Nueva

  • Nueva
  • 2021-02-02

London-based harmony folk band Nueva is Fiona Fey, Rey Yusuf, Monica Viñoly and Josh Considine. Despite the challenges of lockdown, they’ve just released their first single and a winter warmer of a video by filmmaker Donshades that brings the band together. We caught up wtih Fi, Rey and Don to find out more.

We love the traditional music, but we don’t always like the traditional messages.

First up, tell us a bit about yourselves.
Fi: Before Nueva, Rey and I both worked together in Tell Tale Tusk, which was also folk and harmony singing based. Before that I spent most of my free time on activism, in particular with UKUncut, trying to highlight the link between corporate tax avoidance and the cutting of funds to public services. Aside from that I worked in a series of dead end jobs. (Interesting fact, people often yell ‘get a job’ at activists, we all had one, in general activists are very busy people!)

Rey: I used to work in post production/video editing, comes in handy as musicians are expected to do everything in production and marketing nowadays.

Don: I have a background in theatre and performing arts before I got into working as a filmmaker in a commercial design and advertising studio. After a few years working in-house there, I left to set up my own studio practice.

Fi: I think ‘got into’ is a bit of an understatement, he seems to spend every waking moment doing it, watching, imagining, playing with ideas for it!

Who are Nueva?
Rey: Nueva are, Fiona Fey (vocals & guitar), Rey Yusuf (vocals and guitar) Monica Viñoly (vocals & violin), Josh Considine (Cello). I met Monica as we both play in All Cats are Beautiful and Monica studies Music Therapy with Josh at the University in Roehampton.

Who did you take inspiration from?
Fi & Rey: We’re obsessed with vocal harmony, so we love groups like The Staves and Mountain Man, as well as being influenced by old swing artists like The Andrews Sisters, The Boswell Sisters and The Mills Brothers. We’re also inspired by experimental music, especially when they are experimental with their voices, like Mount Wittenberg Orca (by The Dirty Projectors and Bjork)

Also it’s important to mention much of the inspiration we’ve got from brilliant bands we’ve seen around the London folk scene. Bands we’ve seen at small but incredibly important grassroots venues like The Green Note, Jamboree and The Harrison, plus the many many festivals. We must have been to at least 5 a year before we even started working together.

We usually write our music outside and we definitely take inspiration from nature (which was useful this year since we actually couldn’t get together anywhere else!) Whenever we’ve tried to write inside we find it fails miserably.

Don: As a filmmaker I’m forever inspired by whatever it was that I last watched. Even if it’s something that isn’t to my taste. It’s strange that more recently I’ve been getting inspired as much by things I dislike as by things that I like.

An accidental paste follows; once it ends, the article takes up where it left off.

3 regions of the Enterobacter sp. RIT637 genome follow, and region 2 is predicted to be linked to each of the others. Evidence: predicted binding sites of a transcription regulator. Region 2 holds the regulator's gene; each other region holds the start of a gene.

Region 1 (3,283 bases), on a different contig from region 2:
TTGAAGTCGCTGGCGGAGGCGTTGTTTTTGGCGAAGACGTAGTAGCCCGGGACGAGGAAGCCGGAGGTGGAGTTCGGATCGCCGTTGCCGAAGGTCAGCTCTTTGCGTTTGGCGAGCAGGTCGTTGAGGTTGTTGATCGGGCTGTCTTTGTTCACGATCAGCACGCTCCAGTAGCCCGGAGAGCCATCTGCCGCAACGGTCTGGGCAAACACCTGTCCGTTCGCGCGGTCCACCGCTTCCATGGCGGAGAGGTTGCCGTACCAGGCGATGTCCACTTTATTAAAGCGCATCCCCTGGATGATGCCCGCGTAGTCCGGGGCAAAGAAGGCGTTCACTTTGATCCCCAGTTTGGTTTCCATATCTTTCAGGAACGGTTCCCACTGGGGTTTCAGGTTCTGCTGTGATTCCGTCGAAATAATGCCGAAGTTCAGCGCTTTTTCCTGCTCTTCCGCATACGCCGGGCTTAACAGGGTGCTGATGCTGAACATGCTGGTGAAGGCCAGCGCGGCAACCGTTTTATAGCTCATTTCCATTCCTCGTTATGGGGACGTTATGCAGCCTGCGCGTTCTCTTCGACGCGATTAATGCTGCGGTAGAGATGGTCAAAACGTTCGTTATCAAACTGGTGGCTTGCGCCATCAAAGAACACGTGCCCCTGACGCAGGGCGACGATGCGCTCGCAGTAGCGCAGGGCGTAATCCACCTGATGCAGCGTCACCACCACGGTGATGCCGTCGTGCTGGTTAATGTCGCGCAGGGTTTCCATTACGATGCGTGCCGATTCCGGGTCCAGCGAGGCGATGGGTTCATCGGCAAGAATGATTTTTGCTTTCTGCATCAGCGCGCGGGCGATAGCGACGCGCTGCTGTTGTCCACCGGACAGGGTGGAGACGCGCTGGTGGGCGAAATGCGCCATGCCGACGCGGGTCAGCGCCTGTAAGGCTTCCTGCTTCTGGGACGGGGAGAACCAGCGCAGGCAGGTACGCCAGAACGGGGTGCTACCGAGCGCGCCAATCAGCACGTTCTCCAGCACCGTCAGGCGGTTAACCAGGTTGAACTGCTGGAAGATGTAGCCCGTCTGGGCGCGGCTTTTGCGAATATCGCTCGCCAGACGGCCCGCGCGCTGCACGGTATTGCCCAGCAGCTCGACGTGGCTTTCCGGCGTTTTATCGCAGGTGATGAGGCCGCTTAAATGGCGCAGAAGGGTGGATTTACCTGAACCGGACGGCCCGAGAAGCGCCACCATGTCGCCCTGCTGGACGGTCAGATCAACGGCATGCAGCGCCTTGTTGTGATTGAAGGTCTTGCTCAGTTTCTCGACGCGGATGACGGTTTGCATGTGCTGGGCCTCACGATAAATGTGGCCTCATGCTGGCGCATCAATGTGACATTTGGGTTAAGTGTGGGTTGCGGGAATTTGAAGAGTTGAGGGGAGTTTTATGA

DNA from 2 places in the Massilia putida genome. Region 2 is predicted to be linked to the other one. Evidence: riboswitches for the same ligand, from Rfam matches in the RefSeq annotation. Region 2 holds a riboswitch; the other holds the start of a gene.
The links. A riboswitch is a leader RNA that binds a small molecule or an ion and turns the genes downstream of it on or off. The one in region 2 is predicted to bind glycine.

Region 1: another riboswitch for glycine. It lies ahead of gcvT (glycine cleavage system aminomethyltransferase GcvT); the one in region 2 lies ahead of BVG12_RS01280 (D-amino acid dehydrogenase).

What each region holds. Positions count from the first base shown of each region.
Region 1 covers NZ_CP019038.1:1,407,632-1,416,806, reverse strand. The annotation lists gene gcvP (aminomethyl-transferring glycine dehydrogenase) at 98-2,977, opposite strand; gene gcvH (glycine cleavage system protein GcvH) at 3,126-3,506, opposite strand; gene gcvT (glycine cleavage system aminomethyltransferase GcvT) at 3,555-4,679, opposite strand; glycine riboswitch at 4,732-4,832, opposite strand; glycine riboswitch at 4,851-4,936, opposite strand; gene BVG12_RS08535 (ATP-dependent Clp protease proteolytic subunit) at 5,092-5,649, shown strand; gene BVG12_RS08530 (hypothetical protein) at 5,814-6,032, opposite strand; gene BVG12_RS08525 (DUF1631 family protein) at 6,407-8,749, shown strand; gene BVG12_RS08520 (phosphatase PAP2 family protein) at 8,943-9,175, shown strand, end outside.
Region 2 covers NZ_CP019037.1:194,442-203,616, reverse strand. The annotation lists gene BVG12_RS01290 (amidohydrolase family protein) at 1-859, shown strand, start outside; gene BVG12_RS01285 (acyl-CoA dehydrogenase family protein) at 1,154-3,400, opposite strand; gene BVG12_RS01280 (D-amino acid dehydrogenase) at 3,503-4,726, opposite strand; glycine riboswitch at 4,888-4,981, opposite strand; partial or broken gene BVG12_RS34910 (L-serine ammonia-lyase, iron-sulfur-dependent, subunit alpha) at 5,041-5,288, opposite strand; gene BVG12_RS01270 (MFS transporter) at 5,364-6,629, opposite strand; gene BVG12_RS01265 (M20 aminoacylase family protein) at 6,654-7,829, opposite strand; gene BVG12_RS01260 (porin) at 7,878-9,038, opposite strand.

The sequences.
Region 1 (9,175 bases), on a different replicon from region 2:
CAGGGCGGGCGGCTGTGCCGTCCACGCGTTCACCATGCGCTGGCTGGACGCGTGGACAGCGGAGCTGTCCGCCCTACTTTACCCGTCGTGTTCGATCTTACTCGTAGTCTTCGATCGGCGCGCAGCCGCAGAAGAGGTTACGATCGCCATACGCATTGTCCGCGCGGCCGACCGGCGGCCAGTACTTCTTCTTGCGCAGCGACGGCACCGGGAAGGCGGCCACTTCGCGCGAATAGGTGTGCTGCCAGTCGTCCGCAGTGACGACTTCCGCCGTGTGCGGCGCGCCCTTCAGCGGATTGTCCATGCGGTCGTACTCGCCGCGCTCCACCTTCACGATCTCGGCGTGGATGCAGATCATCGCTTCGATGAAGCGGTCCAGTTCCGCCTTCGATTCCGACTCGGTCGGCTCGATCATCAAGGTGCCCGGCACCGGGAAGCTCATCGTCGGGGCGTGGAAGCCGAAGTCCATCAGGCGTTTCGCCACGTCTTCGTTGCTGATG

In terms of filmmakers who I continually look back to for inspiration; Maya Deren, Jan Svankmajer, Michelle Gondry, David Lynch, Richard Linklater, Jonas Mekas also the experimental filmic artworks of Dora Maurer, Andy Warhol, Peter Greenway, Orson Welles… The list gets long and exhaustive and that’s just the filmmakers. I get much of my inspiration from dreams, working on my allotment and bimbling around art galleries.

We’ve written a song about climate change and that’s something we’re interested in talking about, the environment and the world we live in as well as about our feelings about it.

Why the name ‘Nueva’, what do you stand for?
Fi & Rey: ‘Nueva’ literally means ‘new’ in Spanish. We started learning spanish during the first lockdown which is how that came about, and at the same time Monica joined us, bringing her Spanish heritage and cultural influences and Josh’s partner is also Spanish, although we didn’t know that at the time, but it’s a nice synchronicity.

Rey: I really liked how the word “Nueva” felt to say, how it sounded, and what it meant. New beginning . New Band. New Music, New approaches.

Fi: Maybe when we’ve been around a while we’ll have to change our name to ‘Old’, or ‘Antigua Nueva’ Lets see.

Rey: In terms of what do we stand for? Well-

Fi: There are definitely political and human themes in our music.

Rey: We’ve written a song about climate change and that’s something we’re interested in talking about, the environment and the world we live in as well as about our feelings about it.

Fi: Much of folk music is written about traditional values and while society has changed and progressed, some of the lyrics feel somewhat outdated, so there are times where we reboot lyrics to older songs to make them more relevant to modern times while staying true to the spirit of the music. For example, we’ve done our own arrangement of ‘Bonny Boy” but we’ve updated some of the lyrics to make the relationship in the story less heteronormative.

Folk music has to change with the times to reflect the thoughts and values of the people and the society that they live in or else it will quickly become irrelevant. Some people get upset about that but folk tunes have already changed to fit the times and storytellers worldview anyway (look at all the changes the Grymms brothers made to fairytales!) so why not change them for the better going forward? We love the traditional music, but we don’t always like the traditional messages.

If you could collaborate with any living artist, who would you love to work with?